My dad and I were having a conversation about business the other day. We were discussing how companies of late are often putting more money into marketing sub-par products, than producing genuinely good ones.
I used to think the baby-boomer expression, “They don’t make things like they used to” was just a misguided product of good memories—after all, everything that comes out of your generation is the best, right? But there is definitely something to be said for build quality in the manufacturing of yesteryear.
Even up until the mid 1990s, build quality in select vehicle manufacturers was at its absolute best—before stiff competition among other factors forced the majority of auto makers to cheapen vehicles in order to turn a profit. One such example of a best-in-class vehicle was the Mercedes-Benz E-Class with the W124 chassis. Rock-solid, safe and reliable; some automotive enthusiasts have dared to call it the “Best Mercedes-Benz Ever” and even, “The Best Car of the Past Thirty Years”. I’m sure that’s a hotly debatable topic, but from the research I’ve done on the vehicle, and considering that ultimately what defines a good car is stellar performance in every testable category, I don’t think those claims are entirely misguided.
At one point in the conversation, my dad said, “I always say, ‘I wish they could make all products like Barbasol.’” In case you’re unaware, Barbasol is a shaving cream that’s been around since the dinosaurs—well, almost: 1919. Since then they’ve gained a reputation for having a quality product. One thing my father noted about Barbasol is that it’s, in my words, the Maxwell House of the shaving world: good to the last drop. The can doesn’t clog up and cheat you out of 25% of the remaining cream. It goes until it just can’t go anymore. An average-sized can lasts about four months when used every day, according to my dad.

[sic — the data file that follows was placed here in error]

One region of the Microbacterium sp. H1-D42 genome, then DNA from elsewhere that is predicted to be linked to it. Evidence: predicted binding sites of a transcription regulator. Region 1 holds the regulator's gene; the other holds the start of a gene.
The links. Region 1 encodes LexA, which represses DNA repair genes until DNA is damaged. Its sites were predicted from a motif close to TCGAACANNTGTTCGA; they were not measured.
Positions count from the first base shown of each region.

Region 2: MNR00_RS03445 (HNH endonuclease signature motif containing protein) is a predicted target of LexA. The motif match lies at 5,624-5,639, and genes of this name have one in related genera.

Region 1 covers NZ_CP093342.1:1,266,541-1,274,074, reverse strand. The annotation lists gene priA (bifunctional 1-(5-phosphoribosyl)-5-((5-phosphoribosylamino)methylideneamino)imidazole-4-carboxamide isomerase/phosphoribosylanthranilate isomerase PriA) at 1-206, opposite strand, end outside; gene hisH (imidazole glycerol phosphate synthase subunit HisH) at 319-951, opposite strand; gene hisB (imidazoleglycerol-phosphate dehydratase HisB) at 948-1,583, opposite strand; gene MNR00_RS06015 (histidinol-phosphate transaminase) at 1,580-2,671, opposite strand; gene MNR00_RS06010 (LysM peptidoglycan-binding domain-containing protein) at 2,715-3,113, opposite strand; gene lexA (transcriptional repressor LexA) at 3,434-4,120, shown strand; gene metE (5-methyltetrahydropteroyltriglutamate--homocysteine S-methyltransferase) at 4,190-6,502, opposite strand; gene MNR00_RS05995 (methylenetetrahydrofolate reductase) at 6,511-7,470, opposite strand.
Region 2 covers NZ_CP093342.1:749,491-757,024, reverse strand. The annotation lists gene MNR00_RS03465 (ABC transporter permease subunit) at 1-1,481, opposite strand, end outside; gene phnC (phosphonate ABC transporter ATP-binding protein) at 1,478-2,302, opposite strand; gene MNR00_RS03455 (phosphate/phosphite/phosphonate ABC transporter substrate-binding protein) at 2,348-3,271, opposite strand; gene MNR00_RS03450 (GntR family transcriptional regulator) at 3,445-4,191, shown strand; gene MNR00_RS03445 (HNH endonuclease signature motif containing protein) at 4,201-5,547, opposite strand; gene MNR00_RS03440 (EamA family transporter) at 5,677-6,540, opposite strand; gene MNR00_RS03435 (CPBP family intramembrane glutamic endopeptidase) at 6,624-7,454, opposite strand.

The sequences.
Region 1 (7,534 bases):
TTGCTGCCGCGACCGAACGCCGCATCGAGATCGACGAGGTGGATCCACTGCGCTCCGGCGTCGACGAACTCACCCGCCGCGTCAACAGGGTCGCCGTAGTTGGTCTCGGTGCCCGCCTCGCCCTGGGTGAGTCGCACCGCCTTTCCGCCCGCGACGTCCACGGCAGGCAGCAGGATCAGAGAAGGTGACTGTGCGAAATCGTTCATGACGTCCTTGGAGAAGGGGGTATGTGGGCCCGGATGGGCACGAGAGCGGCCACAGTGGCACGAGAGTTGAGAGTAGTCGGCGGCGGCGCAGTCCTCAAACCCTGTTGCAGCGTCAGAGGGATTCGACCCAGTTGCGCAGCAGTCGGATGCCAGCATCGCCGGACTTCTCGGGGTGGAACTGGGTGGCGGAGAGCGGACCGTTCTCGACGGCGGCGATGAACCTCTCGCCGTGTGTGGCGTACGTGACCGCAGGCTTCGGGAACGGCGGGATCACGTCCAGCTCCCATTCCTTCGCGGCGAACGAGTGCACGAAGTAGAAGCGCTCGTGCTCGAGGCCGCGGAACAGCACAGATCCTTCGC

Now, while I do use a Remington hair trimmer, I’m not the shaving type so I doubt I’ll be purchasing Barbasol anytime soon. But the point is: Barbasol coasts on its quality, not its gargantuan marketing campaign.
Marketing works. That’s why people do it. The more people you can reach and the more corporate seeds you can plant in people’s minds in a short period of time, the more likely you are to make a sale. The higher quality the marketing, the higher return on your investment—just like brand identity. But marketing products that fail easily, or even are engineered to fail, is just bunk and purely disreputable. Market your product: fine. But don’t market a piece of junk that’s predestined for the garbage can.
This all leads me to something many brand identity designers may not consider. With your designs that are intended to bring in profits to the company you’re designing for: have you considered whether you’re representing a reputable company?
I know it’s difficult to tell in many instances, and there are always mixed reviews on products. (Just browse through Amazon’s user reviews of a Black and Decker toaster once and you’ll probably see everything from, “It burned my house to the ground” to, “I loved it so much I bought three as Christmas gifts for the grandkids!”) And I’m not advocating buying the product you’re branding every time you start a project (although, that wouldn’t be a bad idea). I’m merely pointing out that as designers, our goal is to represent these companies in a positive way, and point as many people as possible to them. If we wouldn’t stand behind a bad product as consumers, it doesn’t make sense to painstakingly brand and inevitably promote a bad product! A good graphic designer makes it clear to the company s/he is working with that s/he is there to help promote and bring recognition to the company. But the good design becomes cheapened when it’s attached to a company that can’t match it in quality.
Let’s allow the bad products and services to fossilize and promote the truly good, useful ones. Because let’s be honest: the products that are built to last, and the services that are genuinely helpful, are the ones that deserve to keep going.